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How to reignite love of reading? DS6

(25 Posts)
LemonFritz Tue 12-Feb-19 12:45:56

DS6, year 1, used to love reading. He would read a few short early reader type books per day. Other than regular visits to the library and generally making these books available to him there was no push.

He is now heavily into Harry Potter but not quite able to read it independently. We read to him about 30-60 minutes per day and he also listens to the audiobooks (books 1-3).

I miss seeing his little nose buried in a book, will it come back? He will read each of his school books once with no complaints, these feel a little below his ability but I’m no teacher. He tends to read them all on one day and then barely seems to read the rest of the week.

I’m even considering buying him a kindle paper white to see if him choosing new books on amazon may be exciting. Or maybe a magazine subscription?

BlueChampagne Tue 12-Feb-19 12:49:52

I wonder if a chat with a librarian would help point him in the direction of something similar to Harry Potter but accessible to him now? Would The Worst Witch be worth a go?

He obviously still loves stories, so I'm sure the love of reading will return.

ltk Tue 12-Feb-19 12:53:48

Your ds is 6. He can read at or above age appropriate levels. As long as he has the time and options (ie, going to the library), he'll pick up another book when he wants to. There is nothing to worry about here.

Btw, Harry Potter is way too advanced for most 6 year olds, and I do feel like parents who start that series too young are robbing a future 8 or 10 year old of a good independent read.

Try finding easy-to-read, shortish chapter books with fun illustrations.

FlagFish Tue 12-Feb-19 12:56:54

Do you still do your regular visits to the library? Does he read the books he has chosen?

CalamityJane10 Tue 12-Feb-19 12:57:36

What reading band is your DS on? The stories get more interesting as they go up the bands (plus more interesting fact based books) and my 6 year old’s enthusiasm has increased as the stories have become more varied.

bookmum08 Tue 12-Feb-19 13:04:54

Harry Potter fact books are less 'intense' reading - the Lego themed HP ones are good.
I know quite a lot of children that age who are good readers enjoy the How to Train Your Dragon series if he wants to stick with the fantaty genre.

LemonFritz Tue 12-Feb-19 16:56:04

I am not too concerned, but seeing him enjoying books used to give me a warm fuzzy feeling and I miss it. It’s entirely selfish, I’m sure!

BlueChampagne - the library does not seem well staffed with knowledgable librarians, it’s more of a ‘help yourself’ environment. I will have a look at worst witch, thank you.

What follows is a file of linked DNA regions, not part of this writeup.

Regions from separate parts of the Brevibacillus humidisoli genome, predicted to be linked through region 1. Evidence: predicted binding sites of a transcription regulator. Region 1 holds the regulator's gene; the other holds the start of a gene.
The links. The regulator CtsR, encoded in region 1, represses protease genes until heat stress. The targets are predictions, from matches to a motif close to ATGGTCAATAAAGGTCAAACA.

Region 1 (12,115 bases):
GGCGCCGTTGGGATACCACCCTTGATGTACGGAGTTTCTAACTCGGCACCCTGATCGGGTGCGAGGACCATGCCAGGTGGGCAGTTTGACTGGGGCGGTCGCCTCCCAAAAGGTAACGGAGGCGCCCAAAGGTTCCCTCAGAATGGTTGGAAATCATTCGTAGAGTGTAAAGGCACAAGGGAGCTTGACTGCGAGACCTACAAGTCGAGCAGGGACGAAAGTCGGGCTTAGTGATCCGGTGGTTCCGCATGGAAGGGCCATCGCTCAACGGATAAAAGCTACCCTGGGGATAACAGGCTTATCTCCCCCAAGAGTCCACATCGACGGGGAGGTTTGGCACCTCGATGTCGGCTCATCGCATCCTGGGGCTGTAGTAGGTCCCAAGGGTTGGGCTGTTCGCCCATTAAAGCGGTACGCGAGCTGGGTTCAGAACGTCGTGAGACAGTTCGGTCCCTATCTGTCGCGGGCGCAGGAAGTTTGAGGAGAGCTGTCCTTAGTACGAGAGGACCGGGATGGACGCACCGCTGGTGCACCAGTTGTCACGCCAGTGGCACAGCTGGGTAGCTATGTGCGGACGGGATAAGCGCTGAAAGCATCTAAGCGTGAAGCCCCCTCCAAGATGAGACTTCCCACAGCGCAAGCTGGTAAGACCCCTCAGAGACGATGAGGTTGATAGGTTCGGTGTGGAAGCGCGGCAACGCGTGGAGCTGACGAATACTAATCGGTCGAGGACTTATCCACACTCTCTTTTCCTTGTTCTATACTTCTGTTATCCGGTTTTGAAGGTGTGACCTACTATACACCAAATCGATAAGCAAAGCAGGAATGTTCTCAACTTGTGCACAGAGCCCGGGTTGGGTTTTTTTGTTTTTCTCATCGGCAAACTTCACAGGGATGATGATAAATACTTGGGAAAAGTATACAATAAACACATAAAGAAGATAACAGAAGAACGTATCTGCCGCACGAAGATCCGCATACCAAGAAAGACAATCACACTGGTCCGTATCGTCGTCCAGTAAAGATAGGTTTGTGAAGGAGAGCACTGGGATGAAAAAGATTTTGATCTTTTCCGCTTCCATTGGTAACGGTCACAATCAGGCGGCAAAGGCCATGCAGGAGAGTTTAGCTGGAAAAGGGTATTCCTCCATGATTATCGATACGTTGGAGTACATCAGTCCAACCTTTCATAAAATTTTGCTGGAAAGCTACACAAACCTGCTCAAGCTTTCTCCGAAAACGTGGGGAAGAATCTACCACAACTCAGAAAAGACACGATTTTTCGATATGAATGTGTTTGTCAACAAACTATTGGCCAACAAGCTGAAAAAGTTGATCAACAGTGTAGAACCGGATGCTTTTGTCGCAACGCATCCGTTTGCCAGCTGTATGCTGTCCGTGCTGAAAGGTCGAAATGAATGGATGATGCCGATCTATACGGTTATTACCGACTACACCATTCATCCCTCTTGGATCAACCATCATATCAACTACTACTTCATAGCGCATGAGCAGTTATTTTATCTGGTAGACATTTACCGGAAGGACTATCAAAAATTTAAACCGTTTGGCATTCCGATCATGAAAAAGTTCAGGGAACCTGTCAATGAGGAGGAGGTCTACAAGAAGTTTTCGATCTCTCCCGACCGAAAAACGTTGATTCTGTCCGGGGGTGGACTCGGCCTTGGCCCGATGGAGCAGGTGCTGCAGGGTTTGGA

Itk - he has access to many early reader chapter type books and now very little interest in them. It’s as if now he knows how interesting a story can get he doesn’t find them gripping anymore. That or there are just other things he’d rather be doing. I appreciate what you’re saying about HP. In my defence, I was an avid HP fan as a child and my son was begging to watch the films like his best friend. I said he had to read the books first and he hasn’t looked back. In order to read books 4+ he has to be able to read it entirely independently.

FlagFish - we still make regular trips to the library. DS and DD pick out a range of books that sit on the side until we next go to the library! I want to make books available but not push with the hope that reading will be intrinsically motivated.

CalamityJane - He’s on turquoise and doesn’t seem enthralled or challenged by them. I think school reading is probably a little different to home reading? At home he used to love the pokemon/ flat Stanley/ hopscotch books (from the library and book people).

Bookmum - I had no idea Lego HP books existed, you may have made his little life complete!

bookmum08 Tue 12-Feb-19 18:47:00

Oh dear I may have sent you down an expensive path by mentioning Harry Potter Lego.....

Runningintothesunset Tue 12-Feb-19 18:51:00

Have you tried Roald Dahl? My DS (also in y1) has read and re-read the shorter ones like Fantastic mr Fox, esio trot, magic finger. Such good stories and good for different vocabulary too

Dimsumlosesum Tue 12-Feb-19 18:57:13

Are there any particular toys, series, etc he likes? Mine for example loves a particular tv character so I hunted down some children's books with that character in and he now begs me to read them with him every night. Obvs not every child is the same though, just a thought x

Bestseller Tue 12-Feb-19 19:00:44

Take the screens away or severely limit them. I'm afraid it's the only way. We all do it. I used to read a lot more before I had my phone to fill all my spare time.

Both my teens start picking up books if they're on a screen ban. It's not that they don't enjoy reading it's that they forget how much they enjoy it when the easy entertainment of computer games/TV is on hand.

As young children they always turned to books when they were "bored" when screens weren't an option. I didn't make them read, that's what they chose when screen time was done with.

Bestseller Tue 12-Feb-19 19:03:34

Isn't Harry Potter a bit dark for a 6yo? When my DC first got into it I started to read the first one but had to give up because I found the treatment of Harry by his family too upsetting. It was probably because I had dc of that age at the time, maybe I'd cope better now, but even so?

user789653241 Tue 12-Feb-19 19:17:56

I do disagree with Bestseller. My ds has unlimited access to screen, mainly gaming. His vocabulary is massive.

My ds was very advanced reader but didn't read HP until YR3. Reading long books need quite good reading stamina. He read whole section of easy reader shelf at the local library around that age.
I don't think books don't need to be challenging once you can read anything, like your ds, who is turquoise level.

Bestseller Tue 12-Feb-19 19:20:12

OP asked how to get him reading not how to improve his vocabulary.

There's a place for games. My DS once won a quiz that heavily featured Greek mythology because he knew the stories from his favourite computer game at the time.